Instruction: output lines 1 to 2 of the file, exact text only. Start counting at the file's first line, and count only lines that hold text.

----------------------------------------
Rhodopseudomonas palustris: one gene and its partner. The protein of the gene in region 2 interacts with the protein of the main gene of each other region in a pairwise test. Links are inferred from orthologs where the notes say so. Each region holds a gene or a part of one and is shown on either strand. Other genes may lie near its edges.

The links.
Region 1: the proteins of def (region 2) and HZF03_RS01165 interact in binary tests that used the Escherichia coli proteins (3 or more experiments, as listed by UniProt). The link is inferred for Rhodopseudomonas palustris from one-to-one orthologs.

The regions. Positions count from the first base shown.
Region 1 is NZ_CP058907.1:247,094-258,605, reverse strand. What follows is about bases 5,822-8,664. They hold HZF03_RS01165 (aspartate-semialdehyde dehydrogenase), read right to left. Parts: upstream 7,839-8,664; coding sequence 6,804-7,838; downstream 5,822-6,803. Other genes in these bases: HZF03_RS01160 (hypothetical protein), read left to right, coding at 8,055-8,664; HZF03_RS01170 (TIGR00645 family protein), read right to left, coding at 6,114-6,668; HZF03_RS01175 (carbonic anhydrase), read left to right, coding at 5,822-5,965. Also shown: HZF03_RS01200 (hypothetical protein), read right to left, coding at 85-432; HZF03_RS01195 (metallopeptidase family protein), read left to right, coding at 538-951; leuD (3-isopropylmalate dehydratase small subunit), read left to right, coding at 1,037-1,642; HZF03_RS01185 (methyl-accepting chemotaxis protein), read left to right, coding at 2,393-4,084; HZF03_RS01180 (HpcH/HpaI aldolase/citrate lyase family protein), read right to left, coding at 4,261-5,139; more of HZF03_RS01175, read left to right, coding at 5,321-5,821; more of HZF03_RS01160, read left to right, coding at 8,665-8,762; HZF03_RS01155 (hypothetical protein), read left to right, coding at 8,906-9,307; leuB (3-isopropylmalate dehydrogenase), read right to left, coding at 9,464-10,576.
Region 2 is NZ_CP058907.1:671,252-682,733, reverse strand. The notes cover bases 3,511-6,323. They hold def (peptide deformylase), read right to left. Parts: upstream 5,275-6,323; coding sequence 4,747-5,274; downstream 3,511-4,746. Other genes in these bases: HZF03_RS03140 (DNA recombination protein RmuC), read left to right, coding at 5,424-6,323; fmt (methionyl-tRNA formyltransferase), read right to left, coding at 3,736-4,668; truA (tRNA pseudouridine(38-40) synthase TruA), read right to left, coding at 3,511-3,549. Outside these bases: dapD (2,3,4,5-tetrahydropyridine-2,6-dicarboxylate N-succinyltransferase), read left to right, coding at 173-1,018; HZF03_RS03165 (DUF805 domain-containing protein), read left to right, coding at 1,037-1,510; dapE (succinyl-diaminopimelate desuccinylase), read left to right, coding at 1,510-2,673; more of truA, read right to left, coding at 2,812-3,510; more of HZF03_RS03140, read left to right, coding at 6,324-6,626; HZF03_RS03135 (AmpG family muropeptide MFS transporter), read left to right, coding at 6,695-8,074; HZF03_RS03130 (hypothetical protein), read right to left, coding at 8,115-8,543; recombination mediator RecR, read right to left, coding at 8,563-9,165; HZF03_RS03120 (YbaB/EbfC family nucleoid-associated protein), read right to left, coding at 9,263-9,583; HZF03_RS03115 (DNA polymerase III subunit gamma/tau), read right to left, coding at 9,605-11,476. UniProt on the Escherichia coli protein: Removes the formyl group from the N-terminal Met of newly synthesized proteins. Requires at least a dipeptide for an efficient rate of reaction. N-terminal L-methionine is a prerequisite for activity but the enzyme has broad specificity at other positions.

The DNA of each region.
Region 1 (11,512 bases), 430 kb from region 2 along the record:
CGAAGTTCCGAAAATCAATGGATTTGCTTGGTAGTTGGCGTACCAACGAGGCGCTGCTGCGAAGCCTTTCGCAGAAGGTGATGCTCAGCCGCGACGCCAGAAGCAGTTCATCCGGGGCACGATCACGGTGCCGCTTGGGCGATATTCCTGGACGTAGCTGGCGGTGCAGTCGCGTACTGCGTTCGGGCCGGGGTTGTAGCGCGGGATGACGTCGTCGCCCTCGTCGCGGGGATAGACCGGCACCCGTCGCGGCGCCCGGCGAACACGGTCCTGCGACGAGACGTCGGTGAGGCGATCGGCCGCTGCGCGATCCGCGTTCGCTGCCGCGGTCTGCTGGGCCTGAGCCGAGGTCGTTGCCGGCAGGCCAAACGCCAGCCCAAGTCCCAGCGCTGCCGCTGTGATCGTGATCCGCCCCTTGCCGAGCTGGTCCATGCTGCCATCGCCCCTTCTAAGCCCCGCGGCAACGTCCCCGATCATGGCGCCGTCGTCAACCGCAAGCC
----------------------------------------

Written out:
Rhodopseudomonas palustris: one gene and its partner. The protein of the gene in region 2 interacts with the protein of the main gene of each other region in a pairwise test. Links are inferred from orthologs where the notes say so. Each region holds a gene or a part of one and is shown on either strand. Other genes may lie near its edges.

The links.